Saturday, January 30, 2010

Defining the RPG

This comes from a comment Desert Rat made in my "golden age of CRPGs" list, he took issue with Diablo II being included.

He's not the only one to take issue with Diablo, or even Final Fantasy games, as RPGs.

So, since I have given this subject *way* too much thought over the years, I thought I'd give my take on the subject.

The reason most folks want to exclude Diablo is because of its lack of "role-playing". Diablo is hack and slash, its all about combat, combat and more combat. Along with some character progression and then more combat.

The thing is, I think Diablo has exactly the same amount of role playing as Mass Effect, which is to say, none.

Role Playing is social

In my opinion, role-playing can only take place with other human beings.

While Mass Effect has a ton of choices in it, and Diablo has almost none, except "will I explore the left corridor first", I don't think selecting choices off a dialog wheel is role-playing. If you have color coded responses, with the teal choice being good, and the red choice being evil, are you role-playing?

If you can go online and find out exactly what you need to say to bed that sexy blue chick, and if you can bed her every time by making exactly the same dialog choices, is that role-playing?

If you don't think this happens, go look at the many, many faqs for Bioware's amazing Baldur's Gate II, that will tell you just what you need to do to bed the good girl *and* the bad girl in the same game.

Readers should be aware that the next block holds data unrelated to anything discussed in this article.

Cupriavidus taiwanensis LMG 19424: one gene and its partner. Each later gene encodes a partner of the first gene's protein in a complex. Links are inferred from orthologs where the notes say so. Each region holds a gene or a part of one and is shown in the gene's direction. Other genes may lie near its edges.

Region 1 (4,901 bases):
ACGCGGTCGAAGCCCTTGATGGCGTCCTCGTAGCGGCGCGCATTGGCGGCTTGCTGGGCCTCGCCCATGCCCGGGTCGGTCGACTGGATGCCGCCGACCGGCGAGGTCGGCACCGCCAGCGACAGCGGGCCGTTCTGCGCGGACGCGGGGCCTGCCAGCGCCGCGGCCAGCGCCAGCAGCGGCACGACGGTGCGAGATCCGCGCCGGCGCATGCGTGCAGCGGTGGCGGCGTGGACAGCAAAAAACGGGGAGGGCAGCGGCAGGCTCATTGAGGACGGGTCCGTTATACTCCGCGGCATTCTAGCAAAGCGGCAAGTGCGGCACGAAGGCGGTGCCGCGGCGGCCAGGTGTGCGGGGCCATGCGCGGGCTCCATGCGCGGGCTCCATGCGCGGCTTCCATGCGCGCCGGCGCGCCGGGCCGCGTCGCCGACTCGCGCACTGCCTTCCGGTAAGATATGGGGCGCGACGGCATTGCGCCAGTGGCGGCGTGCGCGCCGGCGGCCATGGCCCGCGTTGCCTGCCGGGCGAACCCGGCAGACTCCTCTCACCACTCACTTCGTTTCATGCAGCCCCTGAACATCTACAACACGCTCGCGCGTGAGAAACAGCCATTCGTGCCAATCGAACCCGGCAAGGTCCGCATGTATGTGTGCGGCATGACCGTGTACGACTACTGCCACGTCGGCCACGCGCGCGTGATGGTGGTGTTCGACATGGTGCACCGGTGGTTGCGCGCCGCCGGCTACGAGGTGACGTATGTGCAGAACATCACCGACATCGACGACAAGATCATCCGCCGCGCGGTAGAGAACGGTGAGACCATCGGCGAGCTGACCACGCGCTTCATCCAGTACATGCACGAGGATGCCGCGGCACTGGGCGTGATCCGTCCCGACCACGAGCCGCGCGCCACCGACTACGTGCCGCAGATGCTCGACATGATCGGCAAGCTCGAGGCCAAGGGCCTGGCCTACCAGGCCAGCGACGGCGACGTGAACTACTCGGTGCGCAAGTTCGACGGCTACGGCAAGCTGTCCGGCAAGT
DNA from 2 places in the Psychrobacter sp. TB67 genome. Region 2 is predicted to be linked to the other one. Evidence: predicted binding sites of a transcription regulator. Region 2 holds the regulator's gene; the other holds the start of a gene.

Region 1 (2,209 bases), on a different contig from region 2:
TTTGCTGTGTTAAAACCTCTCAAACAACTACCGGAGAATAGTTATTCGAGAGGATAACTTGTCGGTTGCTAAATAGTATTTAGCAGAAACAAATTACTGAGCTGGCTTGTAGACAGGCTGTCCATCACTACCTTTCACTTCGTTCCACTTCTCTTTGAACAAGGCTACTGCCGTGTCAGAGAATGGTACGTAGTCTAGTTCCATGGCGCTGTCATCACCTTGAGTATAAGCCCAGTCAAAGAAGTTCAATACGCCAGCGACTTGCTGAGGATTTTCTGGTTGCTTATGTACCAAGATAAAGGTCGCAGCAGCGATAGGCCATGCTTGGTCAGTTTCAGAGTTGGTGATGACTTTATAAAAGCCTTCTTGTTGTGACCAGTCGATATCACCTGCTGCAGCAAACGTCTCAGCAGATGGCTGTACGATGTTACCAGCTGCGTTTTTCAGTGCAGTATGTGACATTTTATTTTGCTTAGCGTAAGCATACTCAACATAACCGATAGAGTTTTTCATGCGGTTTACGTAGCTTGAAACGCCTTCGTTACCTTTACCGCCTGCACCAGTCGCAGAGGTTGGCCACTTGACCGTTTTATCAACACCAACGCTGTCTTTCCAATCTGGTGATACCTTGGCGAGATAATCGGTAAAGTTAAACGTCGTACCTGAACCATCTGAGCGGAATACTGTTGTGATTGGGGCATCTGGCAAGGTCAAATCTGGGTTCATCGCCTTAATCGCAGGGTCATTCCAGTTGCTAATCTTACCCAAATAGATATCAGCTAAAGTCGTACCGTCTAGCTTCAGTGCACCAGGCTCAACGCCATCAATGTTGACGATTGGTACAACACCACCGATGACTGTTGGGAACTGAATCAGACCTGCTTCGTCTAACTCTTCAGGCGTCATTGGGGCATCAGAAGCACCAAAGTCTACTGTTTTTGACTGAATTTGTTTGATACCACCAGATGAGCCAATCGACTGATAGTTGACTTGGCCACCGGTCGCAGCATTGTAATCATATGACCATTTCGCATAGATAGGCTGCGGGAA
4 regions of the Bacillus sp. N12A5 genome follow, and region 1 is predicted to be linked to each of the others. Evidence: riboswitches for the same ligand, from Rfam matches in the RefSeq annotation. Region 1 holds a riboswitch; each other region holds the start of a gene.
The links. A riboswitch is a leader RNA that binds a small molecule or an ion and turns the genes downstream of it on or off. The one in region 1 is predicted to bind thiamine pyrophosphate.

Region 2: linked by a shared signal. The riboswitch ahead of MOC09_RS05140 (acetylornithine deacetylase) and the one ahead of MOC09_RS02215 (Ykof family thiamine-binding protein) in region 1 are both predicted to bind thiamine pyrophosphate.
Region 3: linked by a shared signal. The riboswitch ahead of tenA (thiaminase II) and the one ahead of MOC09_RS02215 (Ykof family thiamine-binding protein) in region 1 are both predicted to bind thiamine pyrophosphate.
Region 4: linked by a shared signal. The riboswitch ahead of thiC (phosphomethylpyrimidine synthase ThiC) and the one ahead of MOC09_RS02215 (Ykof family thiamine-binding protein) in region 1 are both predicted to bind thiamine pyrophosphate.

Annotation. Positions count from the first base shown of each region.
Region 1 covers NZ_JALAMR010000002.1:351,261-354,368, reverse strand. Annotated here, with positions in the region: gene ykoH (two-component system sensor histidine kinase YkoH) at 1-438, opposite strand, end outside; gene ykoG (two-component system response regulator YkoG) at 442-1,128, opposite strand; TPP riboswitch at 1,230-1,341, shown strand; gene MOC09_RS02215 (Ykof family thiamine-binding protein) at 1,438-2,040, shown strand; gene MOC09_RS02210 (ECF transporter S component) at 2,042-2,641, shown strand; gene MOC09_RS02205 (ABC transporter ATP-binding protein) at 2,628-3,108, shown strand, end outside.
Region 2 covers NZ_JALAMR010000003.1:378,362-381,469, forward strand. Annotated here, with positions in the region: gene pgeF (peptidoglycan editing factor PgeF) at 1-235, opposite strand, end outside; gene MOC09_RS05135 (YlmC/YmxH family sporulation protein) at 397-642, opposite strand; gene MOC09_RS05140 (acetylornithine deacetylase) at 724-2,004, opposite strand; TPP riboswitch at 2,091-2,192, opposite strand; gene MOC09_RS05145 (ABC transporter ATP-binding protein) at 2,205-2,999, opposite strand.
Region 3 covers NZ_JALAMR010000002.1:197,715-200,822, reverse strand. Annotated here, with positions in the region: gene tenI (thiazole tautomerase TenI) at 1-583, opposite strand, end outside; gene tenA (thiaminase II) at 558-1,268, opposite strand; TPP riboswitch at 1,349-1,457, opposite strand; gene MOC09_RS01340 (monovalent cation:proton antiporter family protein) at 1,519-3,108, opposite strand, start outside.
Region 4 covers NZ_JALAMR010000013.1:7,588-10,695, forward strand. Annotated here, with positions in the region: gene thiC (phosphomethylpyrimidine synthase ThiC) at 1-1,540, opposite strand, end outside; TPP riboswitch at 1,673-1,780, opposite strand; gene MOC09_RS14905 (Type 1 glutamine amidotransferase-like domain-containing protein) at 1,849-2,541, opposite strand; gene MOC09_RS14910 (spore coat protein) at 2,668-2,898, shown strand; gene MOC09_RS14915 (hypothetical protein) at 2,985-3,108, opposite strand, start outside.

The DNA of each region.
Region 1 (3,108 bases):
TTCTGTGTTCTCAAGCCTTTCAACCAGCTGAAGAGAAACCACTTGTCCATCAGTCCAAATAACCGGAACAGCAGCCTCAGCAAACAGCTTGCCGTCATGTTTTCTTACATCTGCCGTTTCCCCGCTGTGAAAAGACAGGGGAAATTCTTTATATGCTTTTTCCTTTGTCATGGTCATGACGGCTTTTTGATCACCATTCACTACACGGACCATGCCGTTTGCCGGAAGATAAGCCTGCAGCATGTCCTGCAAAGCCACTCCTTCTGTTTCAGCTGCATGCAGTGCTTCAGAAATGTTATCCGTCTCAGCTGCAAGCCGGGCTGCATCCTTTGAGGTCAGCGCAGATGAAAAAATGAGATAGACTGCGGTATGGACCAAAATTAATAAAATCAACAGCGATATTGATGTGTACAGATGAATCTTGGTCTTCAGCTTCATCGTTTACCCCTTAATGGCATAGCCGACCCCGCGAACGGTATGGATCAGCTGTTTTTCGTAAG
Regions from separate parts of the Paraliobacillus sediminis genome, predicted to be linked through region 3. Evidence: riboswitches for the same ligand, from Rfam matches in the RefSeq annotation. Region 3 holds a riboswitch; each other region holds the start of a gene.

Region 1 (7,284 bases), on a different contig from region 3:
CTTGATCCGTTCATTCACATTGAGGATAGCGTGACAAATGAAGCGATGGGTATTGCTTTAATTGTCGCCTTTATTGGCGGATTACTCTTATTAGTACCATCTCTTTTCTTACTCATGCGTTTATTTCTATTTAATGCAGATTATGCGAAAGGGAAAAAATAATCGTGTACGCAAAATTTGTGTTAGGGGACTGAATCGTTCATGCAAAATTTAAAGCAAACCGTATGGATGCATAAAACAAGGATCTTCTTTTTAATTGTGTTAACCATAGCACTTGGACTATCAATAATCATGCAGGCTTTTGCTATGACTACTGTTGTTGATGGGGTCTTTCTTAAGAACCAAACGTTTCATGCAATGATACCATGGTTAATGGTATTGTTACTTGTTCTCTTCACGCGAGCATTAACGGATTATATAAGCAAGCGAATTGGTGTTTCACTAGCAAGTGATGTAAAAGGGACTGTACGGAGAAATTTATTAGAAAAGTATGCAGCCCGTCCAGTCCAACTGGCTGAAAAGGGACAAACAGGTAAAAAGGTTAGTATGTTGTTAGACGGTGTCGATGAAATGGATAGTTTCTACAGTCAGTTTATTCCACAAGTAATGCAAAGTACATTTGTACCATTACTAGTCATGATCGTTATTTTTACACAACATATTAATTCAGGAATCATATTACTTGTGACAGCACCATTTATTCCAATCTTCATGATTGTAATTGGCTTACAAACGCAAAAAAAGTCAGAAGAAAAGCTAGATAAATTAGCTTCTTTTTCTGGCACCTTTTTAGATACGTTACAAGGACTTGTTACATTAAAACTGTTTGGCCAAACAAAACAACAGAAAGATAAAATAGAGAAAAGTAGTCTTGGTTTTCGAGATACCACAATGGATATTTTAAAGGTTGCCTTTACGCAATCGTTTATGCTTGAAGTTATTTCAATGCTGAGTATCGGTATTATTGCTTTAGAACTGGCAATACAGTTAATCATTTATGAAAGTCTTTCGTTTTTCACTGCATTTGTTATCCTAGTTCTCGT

Is this role-playing? I say no.

Role-playing is inherently social and if that were your criteria, you'd have to exclude all single-player RPGs, while including things like LARPs and games with a heavy online component, like MMOs and (wait for it) Diablo.

RPGs are mechanical

Now the other way to define an RPG is mechanical. Think back to the days when Gygax and Arneson were slowly transforming the historical wargames they played into the first RPG. What were they adding to the games they played?

These games were already social, so it wasn't that aspect.

No, what was added was personalization and persistence.

Instead of controlling an entire army, moving your French grenadiers here and your cannons there, RPGs put you in the role of a single hero. And not only a single hero, but a hero you got to name and who was different from other heroes thanks to his ability scores.

But what really made RPGs different from what had come before was persistence. If I played Napoleon, no matter how badly I trashed the British last week, this week we started the battle over from scratch.

If my Hero reaches second level though, at the start of the next game he's still 2nd level and the game has changed along with him. I'm fighting Hobgoblins now, not Kobolds and my character continues to grow and change, and the game along with him.

In short, mechanically speaking, RPGs feature customizable, persistent avatars controlled by a human player.

One last point

Bringing this discussion back to the original question that started us off, another consideration with Diablo specifically is the game's heavy online component, where multiple human players link up online, form parties and take down monsters together.